Home starts off in a high school with a rough touch, where teenage boys call their female teachers ‘babe,’ and teenage girls spread unfounded rumors about male teachers for the fun of it. Called to the principal’s office for the latter is Lina who – though she defiantly struggles to make the point that she wasn’t the only one – gets told off by the principal in condescending fashion. A bit later, we meet John, getting yelled at in the hallway by a near foaming teacher for texting what later turns out to be an unhinged mother. Generational divides have been set as we glide across the halls on the ephemeral electronics of Johnny Jewel – the soundtrack of adolescent alienation.
As far as the visuals of adolescent alienation go, it doesn’t take long for smartphone footage of skating hangouts and adolescent drinking parties to infiltrate the already boxy Academy ratio Troch and husband Nico Leunen – who co-wrote and edited the film – have chosen. Vertical iPhone frames of twerking girls are switched up with handheld visuals of domestic scenes gone strained or abusive, both flowing together in a curiously natural and utterly immersive whole. The general malaise brings to mind Larry Clark’s notorious 90s’ shocker Kids and subsequent works, and while there’s indeed skating, sex, alcohol, and violence in Home, Troch adds modern social media to the list of unhealthy outlet valves. ‘I’d like to kill someone just to feel I’m alive,’ Sammy writes in a Facebook post – that, of course, will come to haunt him – while his mom dutifully unpacks the groceries.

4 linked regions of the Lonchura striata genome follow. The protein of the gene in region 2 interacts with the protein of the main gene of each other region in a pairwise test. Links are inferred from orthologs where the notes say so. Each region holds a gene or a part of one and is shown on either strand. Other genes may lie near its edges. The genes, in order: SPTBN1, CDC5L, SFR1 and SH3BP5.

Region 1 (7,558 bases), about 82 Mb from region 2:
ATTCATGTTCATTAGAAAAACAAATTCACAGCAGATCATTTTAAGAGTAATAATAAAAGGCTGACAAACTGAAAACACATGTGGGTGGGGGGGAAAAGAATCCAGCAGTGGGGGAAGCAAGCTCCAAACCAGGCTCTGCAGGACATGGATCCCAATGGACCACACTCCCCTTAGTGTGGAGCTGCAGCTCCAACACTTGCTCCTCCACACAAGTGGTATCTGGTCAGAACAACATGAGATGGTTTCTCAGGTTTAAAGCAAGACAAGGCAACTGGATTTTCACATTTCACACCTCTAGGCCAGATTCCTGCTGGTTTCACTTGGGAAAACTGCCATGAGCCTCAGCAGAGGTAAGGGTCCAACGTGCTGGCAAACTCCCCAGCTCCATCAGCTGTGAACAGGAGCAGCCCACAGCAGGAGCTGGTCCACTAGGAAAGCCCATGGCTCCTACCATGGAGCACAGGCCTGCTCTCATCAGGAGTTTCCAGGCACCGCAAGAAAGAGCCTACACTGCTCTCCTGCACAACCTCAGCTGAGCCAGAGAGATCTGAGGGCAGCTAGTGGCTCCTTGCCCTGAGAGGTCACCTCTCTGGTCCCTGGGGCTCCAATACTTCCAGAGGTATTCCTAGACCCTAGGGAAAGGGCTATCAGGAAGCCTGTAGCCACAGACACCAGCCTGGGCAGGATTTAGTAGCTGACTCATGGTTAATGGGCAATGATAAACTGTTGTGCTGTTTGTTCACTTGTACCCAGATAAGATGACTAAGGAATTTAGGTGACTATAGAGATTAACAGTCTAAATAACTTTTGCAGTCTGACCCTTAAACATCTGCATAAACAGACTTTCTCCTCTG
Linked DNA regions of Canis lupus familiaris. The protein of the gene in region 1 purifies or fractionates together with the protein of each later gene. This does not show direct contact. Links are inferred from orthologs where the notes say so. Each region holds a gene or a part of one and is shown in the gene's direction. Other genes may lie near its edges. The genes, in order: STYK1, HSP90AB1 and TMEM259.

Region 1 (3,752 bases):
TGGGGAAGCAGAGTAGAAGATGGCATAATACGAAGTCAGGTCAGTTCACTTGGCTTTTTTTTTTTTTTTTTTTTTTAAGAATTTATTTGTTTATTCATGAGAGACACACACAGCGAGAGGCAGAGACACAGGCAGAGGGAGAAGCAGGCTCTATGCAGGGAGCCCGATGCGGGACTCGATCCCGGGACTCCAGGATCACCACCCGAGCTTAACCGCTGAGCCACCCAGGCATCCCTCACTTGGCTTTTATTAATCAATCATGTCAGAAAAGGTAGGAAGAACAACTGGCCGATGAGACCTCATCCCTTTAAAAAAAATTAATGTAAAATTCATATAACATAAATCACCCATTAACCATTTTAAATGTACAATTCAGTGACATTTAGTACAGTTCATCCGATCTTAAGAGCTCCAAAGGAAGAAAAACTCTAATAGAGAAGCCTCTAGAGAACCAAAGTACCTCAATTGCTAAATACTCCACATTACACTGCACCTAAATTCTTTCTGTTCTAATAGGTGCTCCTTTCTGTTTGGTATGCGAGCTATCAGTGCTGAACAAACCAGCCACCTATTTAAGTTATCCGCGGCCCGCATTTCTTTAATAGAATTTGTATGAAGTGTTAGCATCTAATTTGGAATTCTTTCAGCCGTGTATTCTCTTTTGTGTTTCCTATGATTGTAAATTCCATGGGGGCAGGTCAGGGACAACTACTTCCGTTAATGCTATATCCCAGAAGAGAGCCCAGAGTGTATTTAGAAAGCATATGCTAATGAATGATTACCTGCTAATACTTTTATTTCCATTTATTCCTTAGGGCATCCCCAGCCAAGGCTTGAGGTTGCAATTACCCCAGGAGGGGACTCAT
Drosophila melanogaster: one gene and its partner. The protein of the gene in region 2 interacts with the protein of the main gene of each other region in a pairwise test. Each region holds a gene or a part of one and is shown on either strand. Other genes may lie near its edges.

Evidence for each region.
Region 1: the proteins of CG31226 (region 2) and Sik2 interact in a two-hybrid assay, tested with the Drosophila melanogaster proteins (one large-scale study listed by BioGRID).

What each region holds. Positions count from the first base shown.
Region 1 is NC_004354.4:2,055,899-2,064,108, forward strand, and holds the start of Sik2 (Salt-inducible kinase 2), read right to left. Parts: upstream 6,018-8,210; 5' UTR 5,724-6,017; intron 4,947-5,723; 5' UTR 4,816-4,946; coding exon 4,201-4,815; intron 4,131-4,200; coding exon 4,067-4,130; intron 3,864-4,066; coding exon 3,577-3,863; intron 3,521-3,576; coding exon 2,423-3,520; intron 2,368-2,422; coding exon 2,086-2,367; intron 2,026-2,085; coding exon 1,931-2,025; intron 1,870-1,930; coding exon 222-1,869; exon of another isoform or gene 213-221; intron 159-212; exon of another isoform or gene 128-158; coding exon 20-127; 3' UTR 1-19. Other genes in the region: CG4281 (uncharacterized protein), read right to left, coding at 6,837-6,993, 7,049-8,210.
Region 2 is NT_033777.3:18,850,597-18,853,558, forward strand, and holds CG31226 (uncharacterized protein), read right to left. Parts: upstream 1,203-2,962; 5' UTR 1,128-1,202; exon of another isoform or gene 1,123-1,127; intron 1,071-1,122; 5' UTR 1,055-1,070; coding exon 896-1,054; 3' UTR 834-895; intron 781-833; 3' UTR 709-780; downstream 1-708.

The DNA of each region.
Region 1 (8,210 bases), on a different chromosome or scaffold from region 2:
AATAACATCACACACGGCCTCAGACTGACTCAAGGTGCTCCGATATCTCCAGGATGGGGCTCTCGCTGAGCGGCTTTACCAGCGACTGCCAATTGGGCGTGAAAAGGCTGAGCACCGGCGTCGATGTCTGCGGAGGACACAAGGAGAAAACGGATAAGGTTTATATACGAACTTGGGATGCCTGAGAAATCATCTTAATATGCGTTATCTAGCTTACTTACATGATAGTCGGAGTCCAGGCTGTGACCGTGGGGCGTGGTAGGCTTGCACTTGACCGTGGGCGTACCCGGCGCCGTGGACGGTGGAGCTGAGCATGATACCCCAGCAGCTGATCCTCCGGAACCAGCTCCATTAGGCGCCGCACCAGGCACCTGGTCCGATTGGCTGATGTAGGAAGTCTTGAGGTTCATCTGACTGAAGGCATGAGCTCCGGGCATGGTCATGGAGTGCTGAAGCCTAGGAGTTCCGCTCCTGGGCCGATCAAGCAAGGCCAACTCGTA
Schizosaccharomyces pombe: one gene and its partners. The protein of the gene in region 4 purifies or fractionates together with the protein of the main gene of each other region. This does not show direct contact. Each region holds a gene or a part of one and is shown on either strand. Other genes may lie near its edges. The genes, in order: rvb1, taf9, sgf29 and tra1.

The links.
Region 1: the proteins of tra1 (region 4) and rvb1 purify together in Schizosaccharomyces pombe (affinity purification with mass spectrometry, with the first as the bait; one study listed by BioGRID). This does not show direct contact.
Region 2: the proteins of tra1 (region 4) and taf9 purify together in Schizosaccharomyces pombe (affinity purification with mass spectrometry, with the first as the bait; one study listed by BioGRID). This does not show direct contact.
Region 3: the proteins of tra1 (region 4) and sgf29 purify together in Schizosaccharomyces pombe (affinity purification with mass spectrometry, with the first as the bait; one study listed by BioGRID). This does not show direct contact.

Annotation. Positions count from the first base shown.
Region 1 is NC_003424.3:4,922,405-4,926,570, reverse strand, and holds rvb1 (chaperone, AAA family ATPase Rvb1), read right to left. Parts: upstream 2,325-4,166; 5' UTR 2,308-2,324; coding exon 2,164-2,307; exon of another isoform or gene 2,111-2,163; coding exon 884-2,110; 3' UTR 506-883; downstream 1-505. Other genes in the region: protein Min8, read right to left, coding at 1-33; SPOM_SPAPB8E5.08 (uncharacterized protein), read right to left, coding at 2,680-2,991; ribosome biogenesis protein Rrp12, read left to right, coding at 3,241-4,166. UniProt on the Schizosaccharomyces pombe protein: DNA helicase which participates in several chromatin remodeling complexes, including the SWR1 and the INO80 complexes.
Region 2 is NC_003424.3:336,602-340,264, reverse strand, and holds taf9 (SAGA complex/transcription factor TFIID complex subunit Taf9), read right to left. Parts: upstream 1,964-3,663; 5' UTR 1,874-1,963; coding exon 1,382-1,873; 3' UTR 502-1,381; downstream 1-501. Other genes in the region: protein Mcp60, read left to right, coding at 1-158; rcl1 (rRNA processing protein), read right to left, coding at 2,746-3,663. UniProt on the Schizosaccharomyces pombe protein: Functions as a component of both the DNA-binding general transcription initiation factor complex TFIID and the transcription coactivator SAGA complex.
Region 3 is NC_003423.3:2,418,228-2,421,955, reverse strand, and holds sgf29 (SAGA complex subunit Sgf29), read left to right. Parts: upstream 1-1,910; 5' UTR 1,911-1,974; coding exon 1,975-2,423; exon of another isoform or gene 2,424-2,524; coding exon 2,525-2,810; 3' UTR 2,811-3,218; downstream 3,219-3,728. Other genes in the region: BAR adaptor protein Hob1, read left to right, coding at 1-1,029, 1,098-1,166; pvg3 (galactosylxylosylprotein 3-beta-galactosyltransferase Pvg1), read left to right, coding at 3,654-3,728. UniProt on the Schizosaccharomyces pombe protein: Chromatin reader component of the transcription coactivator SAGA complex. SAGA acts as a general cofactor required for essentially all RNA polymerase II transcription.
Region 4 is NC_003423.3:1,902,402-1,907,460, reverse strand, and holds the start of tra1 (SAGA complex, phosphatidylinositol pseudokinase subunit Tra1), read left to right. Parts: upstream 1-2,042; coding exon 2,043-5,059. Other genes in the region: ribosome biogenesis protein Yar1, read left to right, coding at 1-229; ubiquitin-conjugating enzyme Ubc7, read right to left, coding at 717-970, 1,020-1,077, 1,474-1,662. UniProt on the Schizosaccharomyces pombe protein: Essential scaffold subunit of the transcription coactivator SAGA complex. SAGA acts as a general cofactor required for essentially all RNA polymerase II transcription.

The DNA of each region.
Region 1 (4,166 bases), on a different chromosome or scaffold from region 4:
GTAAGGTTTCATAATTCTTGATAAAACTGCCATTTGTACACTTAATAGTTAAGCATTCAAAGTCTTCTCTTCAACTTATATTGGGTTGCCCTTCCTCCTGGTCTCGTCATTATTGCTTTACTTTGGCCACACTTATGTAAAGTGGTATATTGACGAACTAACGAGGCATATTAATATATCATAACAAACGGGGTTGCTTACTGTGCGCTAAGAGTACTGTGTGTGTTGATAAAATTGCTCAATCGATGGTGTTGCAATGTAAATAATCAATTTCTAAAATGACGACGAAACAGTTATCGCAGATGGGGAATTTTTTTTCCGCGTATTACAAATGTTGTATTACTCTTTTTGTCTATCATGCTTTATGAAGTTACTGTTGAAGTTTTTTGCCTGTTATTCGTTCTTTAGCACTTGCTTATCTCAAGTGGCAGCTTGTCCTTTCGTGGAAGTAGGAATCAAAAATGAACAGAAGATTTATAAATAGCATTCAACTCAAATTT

In a way, it makes perfect sense that shaky phone footage would eventually find its way into Belgian cinema, an industry whose artier outliers already tend to go the gritty vérité route. Exhibit A would be the entire oeuvre of the Dardennes brothers, Walloon masters of the realist lower class drama. Their The Kid with a Bike (2011) swerved away from melodrama to sketch a realistic portrayal of a boy in desperate search of his bike and, more disappointingly, a deadbeat father. Looking abroad, teenage chroniclers Alan Clarke (Made in Britain, Scum) and Gus Van Sant (Elephant, Paranoid Park) have used similarly grainy film to evoke a sense of teenage estrangement in the 80s and 2000s. The only difference is that this generation has the smartphone.